Pivot Power has received planning approval for its second ~50MW battery project, to be located north of Carlisle, as it continues to progress towards the goal of a 45-site battery network supporting electric vehicle charging hubs.
The £25 million project will be connected to the transmission network at National Grid’s Harker sub-station after receiving planning permission from Carlisle City Council earlier this month.
Pivot Power expects to begin construction in July 2019 and complete the project by October. Owing to its strategic location adjacent to junction 44 of the M6 motorway, Pivot will later submit a separate planning application for an EV charging hub at another site in the area.
As with the first project to have secured planning approval in Nursling outside Southampton, plans could include facilities to charge up to 100 EVs at a time across various charging speeds. Speaking previously about the first project, Pivot’s COO Matthew Boulton said the company would initially seek to install “closer to 50 than 10” charge points at first.
The company has added that the eventual charging infrastructure to be installed sharing the same grid connection, subject to approval, could support mass charging infrastructure for commercial fleets such as electric buses, taxis and vans.
Speaking last week at Solar & Storage Live, Ed Simpson, partner at Downing LLP which is helping to fund the £1.6 billion deployment programme, said the first battery approved in June by Test Valley Borough Council could be connected via a private wire to a nearby bus depot to charge electric public transport vehicles.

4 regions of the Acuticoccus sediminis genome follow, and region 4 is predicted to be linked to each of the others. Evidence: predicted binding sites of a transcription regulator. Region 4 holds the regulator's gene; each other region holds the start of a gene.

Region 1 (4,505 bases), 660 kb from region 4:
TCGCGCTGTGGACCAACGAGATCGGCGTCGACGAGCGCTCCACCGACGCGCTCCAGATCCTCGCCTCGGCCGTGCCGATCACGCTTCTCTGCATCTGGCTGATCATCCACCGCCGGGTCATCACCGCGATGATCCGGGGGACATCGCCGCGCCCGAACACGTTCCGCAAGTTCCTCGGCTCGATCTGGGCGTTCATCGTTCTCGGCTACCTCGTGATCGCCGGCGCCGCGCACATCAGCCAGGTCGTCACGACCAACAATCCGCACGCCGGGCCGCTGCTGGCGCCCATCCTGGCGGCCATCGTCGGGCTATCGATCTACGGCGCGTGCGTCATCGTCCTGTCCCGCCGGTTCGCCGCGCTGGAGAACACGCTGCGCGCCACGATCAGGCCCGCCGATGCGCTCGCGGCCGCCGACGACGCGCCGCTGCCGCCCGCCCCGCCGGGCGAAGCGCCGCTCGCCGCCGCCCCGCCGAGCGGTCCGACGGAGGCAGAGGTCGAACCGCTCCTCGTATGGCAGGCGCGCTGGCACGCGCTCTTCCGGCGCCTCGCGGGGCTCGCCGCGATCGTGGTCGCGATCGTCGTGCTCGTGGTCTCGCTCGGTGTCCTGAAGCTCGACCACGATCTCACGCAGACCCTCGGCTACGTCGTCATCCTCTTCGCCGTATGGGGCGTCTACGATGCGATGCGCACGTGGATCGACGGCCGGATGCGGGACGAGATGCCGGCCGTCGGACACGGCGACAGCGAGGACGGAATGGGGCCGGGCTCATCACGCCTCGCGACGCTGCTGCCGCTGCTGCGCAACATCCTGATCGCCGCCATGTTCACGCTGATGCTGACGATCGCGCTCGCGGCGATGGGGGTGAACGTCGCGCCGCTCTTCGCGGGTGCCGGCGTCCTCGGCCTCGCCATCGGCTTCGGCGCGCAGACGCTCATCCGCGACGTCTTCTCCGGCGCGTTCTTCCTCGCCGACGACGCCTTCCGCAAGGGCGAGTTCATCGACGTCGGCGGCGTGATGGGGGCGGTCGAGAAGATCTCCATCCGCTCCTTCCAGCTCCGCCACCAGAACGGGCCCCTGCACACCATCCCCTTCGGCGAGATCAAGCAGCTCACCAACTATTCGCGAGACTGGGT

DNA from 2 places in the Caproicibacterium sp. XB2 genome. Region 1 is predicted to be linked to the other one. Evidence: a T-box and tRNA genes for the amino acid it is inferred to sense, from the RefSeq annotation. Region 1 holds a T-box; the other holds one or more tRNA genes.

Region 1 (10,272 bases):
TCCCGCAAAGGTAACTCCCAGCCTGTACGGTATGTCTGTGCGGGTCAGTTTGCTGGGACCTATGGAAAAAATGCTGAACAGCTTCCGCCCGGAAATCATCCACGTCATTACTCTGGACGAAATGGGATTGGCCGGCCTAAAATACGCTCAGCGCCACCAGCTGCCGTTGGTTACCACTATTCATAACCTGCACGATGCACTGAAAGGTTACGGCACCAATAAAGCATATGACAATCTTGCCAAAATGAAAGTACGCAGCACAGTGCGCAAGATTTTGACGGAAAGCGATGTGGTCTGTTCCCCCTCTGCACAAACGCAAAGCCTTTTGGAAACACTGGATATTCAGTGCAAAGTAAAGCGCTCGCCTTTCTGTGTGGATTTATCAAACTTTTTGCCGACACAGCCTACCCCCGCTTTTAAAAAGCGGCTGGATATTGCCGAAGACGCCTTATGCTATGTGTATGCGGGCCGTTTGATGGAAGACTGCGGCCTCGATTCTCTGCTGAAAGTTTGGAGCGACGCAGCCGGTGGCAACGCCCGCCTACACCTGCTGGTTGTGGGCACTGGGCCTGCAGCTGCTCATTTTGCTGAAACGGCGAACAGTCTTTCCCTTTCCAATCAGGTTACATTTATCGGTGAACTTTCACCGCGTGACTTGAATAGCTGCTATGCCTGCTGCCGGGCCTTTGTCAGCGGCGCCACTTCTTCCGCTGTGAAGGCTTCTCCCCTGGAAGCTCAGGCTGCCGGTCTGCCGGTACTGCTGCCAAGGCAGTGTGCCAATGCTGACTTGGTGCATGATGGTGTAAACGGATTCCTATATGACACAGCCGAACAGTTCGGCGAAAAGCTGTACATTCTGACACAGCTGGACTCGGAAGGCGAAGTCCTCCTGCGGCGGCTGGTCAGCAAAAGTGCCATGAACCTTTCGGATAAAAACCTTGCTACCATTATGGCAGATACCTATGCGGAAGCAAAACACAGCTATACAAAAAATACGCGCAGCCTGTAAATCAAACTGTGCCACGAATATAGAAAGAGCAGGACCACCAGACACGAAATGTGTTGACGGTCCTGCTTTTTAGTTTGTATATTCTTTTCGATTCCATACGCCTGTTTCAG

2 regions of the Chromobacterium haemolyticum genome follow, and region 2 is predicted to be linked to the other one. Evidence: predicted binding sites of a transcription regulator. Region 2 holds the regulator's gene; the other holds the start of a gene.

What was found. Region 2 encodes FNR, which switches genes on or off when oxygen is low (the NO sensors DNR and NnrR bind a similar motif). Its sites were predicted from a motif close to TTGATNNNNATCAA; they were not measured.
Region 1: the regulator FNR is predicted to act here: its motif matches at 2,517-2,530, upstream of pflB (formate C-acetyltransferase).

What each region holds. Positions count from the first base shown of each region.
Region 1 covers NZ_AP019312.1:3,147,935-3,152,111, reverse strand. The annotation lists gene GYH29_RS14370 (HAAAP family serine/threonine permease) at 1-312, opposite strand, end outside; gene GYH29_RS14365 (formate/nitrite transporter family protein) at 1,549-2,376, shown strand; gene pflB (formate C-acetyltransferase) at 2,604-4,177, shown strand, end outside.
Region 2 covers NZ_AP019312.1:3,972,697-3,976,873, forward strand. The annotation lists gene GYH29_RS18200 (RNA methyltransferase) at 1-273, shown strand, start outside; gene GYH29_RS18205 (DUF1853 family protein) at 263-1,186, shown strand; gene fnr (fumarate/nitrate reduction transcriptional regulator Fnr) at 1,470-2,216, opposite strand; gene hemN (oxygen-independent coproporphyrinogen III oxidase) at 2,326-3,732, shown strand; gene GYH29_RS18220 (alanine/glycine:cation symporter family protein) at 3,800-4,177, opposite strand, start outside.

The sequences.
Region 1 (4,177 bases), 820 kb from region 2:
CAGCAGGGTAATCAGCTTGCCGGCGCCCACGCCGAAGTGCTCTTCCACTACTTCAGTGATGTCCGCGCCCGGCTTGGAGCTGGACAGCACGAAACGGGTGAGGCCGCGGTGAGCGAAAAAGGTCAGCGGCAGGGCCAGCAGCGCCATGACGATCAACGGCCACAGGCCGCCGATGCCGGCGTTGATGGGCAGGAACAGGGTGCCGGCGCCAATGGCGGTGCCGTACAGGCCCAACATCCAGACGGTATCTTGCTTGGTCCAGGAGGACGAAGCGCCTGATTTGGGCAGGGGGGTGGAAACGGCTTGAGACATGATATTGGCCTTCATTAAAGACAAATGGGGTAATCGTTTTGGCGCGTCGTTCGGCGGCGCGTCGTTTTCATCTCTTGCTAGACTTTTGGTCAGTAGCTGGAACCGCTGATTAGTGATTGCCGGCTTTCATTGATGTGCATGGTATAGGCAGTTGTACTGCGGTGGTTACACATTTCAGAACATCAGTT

A statement from Pivot Power added: “We are very interested in collaborating with Southampton bus companies, but discussions are still at an early stage.”
Pivot has said its second project could support growing logistics activity in the area, such as at Kingsmoor Park Local Enterprise Zone or provide a rapid charge facility to Lake District tourists, and support potential future growth of electrified transport across the M6 corridor.
Mikey Clarke, chief technology officer of Pivot Power, said: “We could not be more thrilled to announce plans for the site at Harker on the doorstep of the Lake District UNESCO World Heritage site.
“The plan will contribute to cleaning our nation’s air and driving forward a cleaner greener economy – a need brought into sharp focus by the UN Intergovernmental Panel on Climate Change’s landmark climate scenario report last week.
“Working with the local authorities, our plans will see Carlisle become a pioneering city for low carbon vehicle adoption, ensuring that the rural areas it serves are not left lagging in the EV revolution.”
Pivot Power aims to have 50MW batteries at ten sites operational within 18 months and 45 within five years to reach a 2GW battery storage network.
In the most recent update to National Grid’s transmission entry capacity (TEC) register, on which firms wishing to connect to the transmission system must declare the maximum level of access required for purchase in a year, the company has five projects awaiting consents as of October 18: Alverdiscott and Axminster in Devon, Bolney in West Sussex, Braintree in Essex and Bramford just outside Ipswich.
The latter two are expected to be energised as early as 31 October 2020, with the others to follow in 2022 and 2023.
In an update given to Current±, the company said: “Pivot Power has submitted 45 connection applications and are in receipt of a large number of offers, some of which have been accepted. We expect to have accepted 45 connections within the next three months.
“We expect the TEC register to be updated with additional sites where we have accepted the connection offered and they are not necessarily in date order.”